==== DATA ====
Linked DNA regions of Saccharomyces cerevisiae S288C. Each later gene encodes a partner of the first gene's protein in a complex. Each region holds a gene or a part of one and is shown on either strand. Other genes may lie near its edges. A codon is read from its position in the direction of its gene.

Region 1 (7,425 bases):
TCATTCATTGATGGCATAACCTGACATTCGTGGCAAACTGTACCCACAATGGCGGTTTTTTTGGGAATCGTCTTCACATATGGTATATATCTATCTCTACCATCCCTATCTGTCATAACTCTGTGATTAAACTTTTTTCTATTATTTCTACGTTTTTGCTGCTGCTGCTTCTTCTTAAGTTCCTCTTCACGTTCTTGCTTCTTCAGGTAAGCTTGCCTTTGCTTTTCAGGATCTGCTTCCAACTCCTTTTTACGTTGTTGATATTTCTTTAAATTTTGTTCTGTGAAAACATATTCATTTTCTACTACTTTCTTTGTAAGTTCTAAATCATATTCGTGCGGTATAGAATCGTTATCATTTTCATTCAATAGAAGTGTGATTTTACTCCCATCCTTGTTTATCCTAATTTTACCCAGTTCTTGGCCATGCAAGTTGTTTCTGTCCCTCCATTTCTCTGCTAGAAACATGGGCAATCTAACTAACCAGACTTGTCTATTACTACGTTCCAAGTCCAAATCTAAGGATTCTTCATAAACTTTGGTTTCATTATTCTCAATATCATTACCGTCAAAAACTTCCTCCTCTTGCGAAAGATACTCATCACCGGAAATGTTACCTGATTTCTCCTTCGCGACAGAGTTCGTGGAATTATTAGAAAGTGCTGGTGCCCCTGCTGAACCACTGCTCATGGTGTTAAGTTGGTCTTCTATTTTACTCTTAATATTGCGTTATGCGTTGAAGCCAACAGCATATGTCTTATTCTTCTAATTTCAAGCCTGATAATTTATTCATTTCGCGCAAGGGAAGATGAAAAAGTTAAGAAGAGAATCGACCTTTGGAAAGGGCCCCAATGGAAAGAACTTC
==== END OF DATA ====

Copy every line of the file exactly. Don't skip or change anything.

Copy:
Linked DNA regions of Saccharomyces cerevisiae S288C. Each later gene encodes a partner of the first gene's protein in a complex. Each region holds a gene or a part of one and is shown on either strand. Other genes may lie near its edges. A codon is read from its position in the direction of its gene.

Region 1 (7,425 bases):
TCATTCATTGATGGCATAACCTGACATTCGTGGCAAACTGTACCCACAATGGCGGTTTTTTTGGGAATCGTCTTCACATATGGTATATATCTATCTCTACCATCCCTATCTGTCATAACTCTGTGATTAAACTTTTTTCTATTATTTCTACGTTTTTGCTGCTGCTGCTTCTTCTTAAGTTCCTCTTCACGTTCTTGCTTCTTCAGGTAAGCTTGCCTTTGCTTTTCAGGATCTGCTTCCAACTCCTTTTTACGTTGTTGATATTTCTTTAAATTTTGTTCTGTGAAAACATATTCATTTTCTACTACTTTCTTTGTAAGTTCTAAATCATATTCGTGCGGTATAGAATCGTTATCATTTTCATTCAATAGAAGTGTGATTTTACTCCCATCCTTGTTTATCCTAATTTTACCCAGTTCTTGGCCATGCAAGTTGTTTCTGTCCCTCCATTTCTCTGCTAGAAACATGGGCAATCTAACTAACCAGACTTGTCTATTACTACGTTCCAAGTCCAAATCTAAGGATTCTTCATAAACTTTGGTTTCATTATTCTCAATATCATTACCGTCAAAAACTTCCTCCTCTTGCGAAAGATACTCATCACCGGAAATGTTACCTGATTTCTCCTTCGCGACAGAGTTCGTGGAATTATTAGAAAGTGCTGGTGCCCCTGCTGAACCACTGCTCATGGTGTTAAGTTGGTCTTCTATTTTACTCTTAATATTGCGTTATGCGTTGAAGCCAACAGCATATGTCTTATTCTTCTAATTTCAAGCCTGATAATTTATTCATTTCGCGCAAGGGAAGATGAAAAAGTTAAGAAGAGAATCGACCTTTGGAAAGGGCCCCAATGGAAAGAACTTC